White-Hammond recalls both the boldness and humility Mason showed in Darfur, where they, along with former Boston TV news anchor Liz Walker, aimed to draw attention to the rapes, murders, and torture committed by government troops and allied militias. It was a delicate situation, and some Mercy Corps officials — ostensibly there for humanitarian, not political, purposes — were leery of the interviews Mason and the others planned to conduct with local women. Mason appreciated the sensitivity, but she wouldn’t back down, White-Hammond says. “She said: ‘Look, you don’t think we came all the way here just to hold women’s hands? There’s a story to be told.’ ” That trip helped publicize the crisis in Darfur.
More recently, Mason has been working in the Middle East, helping chart courses to democracy and stability. She will soon return to the West Bank and Gaza, where Mercy Corps is trying to spark the Palestinian technology industry. Fostering business relationships among Israeli and Palestinian IT firms, she hopes, will build “an economic bridge to peace.” After Moammar Khadafy’s government fell in Libya, Mercy Corps began training tribal leaders in negotiation and mediation and opened “civil society resource centers,” to help establish a new class of nonprofit and social service leaders. “There’s this thirst to build the country from the bottom up,” Mason says. She will also travel to Myanmar soon and is hopeful of getting back into Syria, which has been ravaged by civil war.
Mercy Corps CEO Neal Keny-Guyer marvels at Mason’s versatility — how she can assist a grandmother in a refugee camp one day and meet with the first lady of a country the next. “She has this amazing ability to be present, to be real, across the socioeconomic strata,” says Keny-Guyer, who worked with Mason and Brown in Southeast Asia years ago. Susan Whitehead, a friend who serves on the Horizons for Homeless Children board, adds, “I’ve never seen anybody occupy their space in quite the same way.”
Those who have known or worked with Mason attribute her success in business and aid work to her pairing of two impulses: a deep empathy for people, especially women and children, and a strong belief in private-sector values: efficiency, professional management, and empowering solutions that work. Indeed, Mercy Corps often seeks out what’s proved successful on the ground and builds from there. It is a departure from the traditional top-down approach to relief: collect resources and dump them into a disaster zone. That, Mason says, can backfire by gutting local markets and dampening people’s impetus to help themselves. “Where we get most excited is where we see these incredible pockets of initiative,” Mason says.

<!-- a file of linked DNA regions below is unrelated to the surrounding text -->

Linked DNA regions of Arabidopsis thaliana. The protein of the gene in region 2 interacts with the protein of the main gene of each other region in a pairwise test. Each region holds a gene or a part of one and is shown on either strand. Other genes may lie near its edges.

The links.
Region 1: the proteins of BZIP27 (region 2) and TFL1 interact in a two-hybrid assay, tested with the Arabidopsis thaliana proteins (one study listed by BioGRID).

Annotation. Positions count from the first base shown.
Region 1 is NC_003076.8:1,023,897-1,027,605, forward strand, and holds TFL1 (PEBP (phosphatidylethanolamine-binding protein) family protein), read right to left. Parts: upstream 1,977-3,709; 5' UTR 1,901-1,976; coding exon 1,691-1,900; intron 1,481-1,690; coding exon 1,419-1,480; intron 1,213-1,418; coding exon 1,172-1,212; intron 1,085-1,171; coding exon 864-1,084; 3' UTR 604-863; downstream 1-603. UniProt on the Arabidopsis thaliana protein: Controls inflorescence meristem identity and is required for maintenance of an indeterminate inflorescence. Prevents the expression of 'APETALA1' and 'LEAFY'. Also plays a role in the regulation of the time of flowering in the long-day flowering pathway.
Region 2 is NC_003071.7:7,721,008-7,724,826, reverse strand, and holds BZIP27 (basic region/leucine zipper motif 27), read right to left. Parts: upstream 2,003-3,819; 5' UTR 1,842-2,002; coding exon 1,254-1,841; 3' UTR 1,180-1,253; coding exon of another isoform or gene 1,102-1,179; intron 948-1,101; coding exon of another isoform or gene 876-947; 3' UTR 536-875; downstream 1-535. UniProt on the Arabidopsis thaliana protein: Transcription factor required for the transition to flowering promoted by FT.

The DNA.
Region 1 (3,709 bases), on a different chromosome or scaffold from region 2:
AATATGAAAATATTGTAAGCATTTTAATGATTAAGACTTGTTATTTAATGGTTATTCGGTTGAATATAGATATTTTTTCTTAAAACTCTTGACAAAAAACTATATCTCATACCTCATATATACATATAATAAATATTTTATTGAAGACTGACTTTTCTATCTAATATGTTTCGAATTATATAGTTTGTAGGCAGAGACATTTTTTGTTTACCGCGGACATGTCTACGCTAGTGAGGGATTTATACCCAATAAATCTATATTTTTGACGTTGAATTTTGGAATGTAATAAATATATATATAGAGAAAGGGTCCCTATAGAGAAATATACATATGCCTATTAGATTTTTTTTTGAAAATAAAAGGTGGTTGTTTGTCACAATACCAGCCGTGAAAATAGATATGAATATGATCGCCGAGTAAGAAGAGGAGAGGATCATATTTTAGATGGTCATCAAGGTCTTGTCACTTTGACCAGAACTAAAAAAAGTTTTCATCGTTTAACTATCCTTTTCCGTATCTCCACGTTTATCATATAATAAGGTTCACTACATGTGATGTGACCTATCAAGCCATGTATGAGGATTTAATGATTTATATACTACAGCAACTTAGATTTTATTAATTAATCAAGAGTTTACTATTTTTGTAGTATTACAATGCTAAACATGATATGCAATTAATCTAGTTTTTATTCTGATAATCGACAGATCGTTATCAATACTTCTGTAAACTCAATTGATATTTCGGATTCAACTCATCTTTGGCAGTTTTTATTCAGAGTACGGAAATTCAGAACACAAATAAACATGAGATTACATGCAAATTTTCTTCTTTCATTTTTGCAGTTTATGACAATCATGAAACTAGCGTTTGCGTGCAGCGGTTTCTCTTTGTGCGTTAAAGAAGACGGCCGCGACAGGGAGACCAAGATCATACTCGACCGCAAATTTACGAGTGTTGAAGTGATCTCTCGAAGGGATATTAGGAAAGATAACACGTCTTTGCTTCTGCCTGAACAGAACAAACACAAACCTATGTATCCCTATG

In their book on Cambodia, Mason and Brown wrote, “Relief organizations have no armies, no large staffs, no resources on a grand scale, and very little formal political power.” What humanitarian efforts must do, they said, is “capitalize upon the few sources of strength that are theirs.” Mason insists that no success has been hers alone, but it’s evident she has long been a wellspring of strength for so many.
How is she not overwhelmed by the persistence of need, the vast and stubborn crises? First, she’s an optimist; she says she couldn’t do the work otherwise. Mason also keeps in mind something she heard decades ago from Mother Teresa, with whom she volunteered at homes in Calcutta that each served 90 destitute and dying people. A journalist said to Mother Teresa: Great for the 90, but what about the millions dying in misery outside your doors? Her reply, Mason says, was this: “Son, one by one by one.”
These days, Mason travels abroad every two or three months. When she returns, her refuge is a community of friends and family in Belmont. She treasures the restorative walks with her girlfriends through Mass Audubon’s Habitat sanctuary. She also treasures exposing her three children to the world, transcending what her own father did with her. Each of them — 16- and 23-year-old daughters and a 21-year-old son — has accompanied Mason on relief trips. Her oldest daughter spent a year before college volunteering with Mercy Corps in Jordan. They are all humanitarians-in-training. It’s hard to imagine Mason having it any other way.